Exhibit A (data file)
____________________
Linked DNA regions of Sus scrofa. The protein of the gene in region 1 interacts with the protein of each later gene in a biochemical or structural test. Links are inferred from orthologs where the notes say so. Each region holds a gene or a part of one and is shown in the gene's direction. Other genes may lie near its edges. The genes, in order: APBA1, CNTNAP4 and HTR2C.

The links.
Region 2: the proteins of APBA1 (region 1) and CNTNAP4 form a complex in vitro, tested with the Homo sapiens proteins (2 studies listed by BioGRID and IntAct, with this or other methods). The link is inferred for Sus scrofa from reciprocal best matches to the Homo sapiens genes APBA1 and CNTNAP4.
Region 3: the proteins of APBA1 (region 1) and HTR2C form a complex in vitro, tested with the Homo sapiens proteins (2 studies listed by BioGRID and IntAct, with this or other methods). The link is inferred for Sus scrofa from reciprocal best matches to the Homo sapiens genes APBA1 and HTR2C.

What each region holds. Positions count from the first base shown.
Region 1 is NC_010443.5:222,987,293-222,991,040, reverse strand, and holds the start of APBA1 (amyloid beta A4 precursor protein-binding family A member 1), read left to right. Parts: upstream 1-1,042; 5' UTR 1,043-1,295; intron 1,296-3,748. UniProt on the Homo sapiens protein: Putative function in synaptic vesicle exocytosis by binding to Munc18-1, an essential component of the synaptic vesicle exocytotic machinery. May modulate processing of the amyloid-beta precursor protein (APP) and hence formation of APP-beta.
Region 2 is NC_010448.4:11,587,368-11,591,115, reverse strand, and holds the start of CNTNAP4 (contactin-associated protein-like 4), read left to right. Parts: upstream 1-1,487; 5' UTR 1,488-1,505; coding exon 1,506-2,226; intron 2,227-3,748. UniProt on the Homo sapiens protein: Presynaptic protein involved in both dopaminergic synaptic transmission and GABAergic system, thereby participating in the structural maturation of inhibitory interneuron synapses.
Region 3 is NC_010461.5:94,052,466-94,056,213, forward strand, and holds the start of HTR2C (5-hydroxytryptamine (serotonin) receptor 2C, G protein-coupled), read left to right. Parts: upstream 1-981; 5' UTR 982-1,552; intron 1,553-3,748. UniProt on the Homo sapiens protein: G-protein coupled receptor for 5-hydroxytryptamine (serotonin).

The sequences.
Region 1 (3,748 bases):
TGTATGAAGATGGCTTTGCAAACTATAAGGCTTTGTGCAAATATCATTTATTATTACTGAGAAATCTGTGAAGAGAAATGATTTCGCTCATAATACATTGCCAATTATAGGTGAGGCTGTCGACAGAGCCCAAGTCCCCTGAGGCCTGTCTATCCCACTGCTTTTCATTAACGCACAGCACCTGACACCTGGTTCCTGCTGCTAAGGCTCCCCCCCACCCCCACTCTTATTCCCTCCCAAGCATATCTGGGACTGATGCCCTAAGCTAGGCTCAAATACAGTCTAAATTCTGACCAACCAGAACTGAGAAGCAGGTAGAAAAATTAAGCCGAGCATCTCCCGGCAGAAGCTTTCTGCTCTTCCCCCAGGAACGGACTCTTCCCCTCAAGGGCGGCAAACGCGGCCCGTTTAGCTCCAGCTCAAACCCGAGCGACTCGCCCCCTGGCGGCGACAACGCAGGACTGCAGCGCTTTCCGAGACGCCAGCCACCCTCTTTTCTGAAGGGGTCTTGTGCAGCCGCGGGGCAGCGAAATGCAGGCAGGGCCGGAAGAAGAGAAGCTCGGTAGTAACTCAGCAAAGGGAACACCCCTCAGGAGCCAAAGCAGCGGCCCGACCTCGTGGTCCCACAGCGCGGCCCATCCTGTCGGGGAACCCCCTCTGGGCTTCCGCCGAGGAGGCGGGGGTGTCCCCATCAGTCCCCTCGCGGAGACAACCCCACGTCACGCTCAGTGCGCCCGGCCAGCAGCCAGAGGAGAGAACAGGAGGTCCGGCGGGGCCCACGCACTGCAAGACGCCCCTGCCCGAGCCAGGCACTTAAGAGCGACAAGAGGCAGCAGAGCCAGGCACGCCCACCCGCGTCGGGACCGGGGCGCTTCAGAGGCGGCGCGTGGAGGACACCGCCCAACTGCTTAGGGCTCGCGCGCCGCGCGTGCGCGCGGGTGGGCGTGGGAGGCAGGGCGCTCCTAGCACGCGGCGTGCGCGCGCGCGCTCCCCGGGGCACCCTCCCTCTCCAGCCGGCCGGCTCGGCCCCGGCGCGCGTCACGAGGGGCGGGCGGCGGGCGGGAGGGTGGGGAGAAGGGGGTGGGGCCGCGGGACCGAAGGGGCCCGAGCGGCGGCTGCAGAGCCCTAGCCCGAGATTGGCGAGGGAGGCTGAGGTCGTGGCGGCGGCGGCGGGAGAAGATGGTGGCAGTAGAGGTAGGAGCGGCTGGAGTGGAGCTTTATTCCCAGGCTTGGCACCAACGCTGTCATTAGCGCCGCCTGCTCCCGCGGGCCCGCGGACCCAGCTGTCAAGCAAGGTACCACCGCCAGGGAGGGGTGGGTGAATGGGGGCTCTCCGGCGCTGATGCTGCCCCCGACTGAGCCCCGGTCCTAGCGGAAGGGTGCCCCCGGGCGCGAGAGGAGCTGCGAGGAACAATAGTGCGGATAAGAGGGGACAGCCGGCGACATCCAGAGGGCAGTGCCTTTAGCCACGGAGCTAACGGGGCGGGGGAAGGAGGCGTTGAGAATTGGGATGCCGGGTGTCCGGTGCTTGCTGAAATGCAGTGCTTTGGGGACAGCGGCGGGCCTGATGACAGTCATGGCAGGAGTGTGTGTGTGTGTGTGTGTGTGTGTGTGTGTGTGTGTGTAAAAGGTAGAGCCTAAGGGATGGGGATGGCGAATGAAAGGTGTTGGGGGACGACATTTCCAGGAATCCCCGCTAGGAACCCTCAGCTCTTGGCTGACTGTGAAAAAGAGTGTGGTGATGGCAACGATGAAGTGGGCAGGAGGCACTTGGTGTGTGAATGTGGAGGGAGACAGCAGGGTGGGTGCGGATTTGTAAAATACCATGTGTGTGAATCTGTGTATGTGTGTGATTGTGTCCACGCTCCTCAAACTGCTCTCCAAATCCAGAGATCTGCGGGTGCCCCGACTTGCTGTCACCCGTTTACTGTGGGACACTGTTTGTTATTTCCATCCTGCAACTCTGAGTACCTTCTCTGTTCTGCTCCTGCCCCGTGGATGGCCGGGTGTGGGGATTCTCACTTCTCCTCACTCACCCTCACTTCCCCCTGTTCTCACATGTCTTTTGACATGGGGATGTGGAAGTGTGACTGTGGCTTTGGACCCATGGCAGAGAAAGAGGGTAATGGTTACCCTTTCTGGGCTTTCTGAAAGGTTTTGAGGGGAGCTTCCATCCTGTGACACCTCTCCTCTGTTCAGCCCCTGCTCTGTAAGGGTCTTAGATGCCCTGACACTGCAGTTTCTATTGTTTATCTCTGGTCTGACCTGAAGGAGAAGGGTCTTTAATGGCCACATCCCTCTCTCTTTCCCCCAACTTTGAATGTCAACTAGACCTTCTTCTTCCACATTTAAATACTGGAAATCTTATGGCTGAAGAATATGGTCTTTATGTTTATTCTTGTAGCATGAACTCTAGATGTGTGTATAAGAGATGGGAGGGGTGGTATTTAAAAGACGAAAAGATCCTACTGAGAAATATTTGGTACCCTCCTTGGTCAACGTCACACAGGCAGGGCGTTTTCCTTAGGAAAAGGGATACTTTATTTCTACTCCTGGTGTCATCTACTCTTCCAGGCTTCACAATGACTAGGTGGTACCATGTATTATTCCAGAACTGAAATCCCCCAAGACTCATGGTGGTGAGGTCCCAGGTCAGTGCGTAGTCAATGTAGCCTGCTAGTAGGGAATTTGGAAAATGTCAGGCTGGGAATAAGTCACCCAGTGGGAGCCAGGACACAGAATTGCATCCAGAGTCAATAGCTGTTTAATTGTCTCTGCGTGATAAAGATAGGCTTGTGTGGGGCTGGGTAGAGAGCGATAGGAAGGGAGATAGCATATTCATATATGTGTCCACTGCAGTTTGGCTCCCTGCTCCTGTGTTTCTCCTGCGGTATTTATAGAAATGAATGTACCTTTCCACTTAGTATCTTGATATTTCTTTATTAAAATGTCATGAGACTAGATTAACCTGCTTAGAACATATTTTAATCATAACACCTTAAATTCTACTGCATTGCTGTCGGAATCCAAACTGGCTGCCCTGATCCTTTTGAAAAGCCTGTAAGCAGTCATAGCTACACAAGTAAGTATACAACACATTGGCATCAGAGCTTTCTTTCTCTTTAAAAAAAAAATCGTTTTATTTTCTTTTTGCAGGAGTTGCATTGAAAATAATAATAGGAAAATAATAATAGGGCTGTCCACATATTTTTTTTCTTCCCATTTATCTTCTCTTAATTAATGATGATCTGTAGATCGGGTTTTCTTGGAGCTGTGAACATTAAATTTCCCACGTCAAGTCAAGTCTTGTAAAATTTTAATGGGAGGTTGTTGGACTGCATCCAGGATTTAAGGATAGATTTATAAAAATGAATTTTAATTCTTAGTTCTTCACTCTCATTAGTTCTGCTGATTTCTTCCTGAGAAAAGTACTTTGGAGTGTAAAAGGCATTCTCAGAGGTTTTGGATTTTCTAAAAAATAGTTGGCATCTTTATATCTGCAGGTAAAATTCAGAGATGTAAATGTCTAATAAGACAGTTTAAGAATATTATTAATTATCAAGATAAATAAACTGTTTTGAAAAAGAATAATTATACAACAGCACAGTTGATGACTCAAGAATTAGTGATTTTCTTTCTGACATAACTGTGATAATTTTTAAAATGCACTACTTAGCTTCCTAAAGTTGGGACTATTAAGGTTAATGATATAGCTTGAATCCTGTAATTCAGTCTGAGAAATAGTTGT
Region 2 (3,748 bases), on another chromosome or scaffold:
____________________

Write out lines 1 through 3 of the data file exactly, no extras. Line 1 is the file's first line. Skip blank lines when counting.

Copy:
Linked DNA regions of Sus scrofa. The protein of the gene in region 1 interacts with the protein of each later gene in a biochemical or structural test. Links are inferred from orthologs where the notes say so. Each region holds a gene or a part of one and is shown in the gene's direction. Other genes may lie near its edges. The genes, in order: APBA1, CNTNAP4 and HTR2C.

The links.
Region 2: the proteins of APBA1 (region 1) and CNTNAP4 form a complex in vitro, tested with the Homo sapiens proteins (2 studies listed by BioGRID and IntAct, with this or other methods). The link is inferred for Sus scrofa from reciprocal best matches to the Homo sapiens genes APBA1 and CNTNAP4.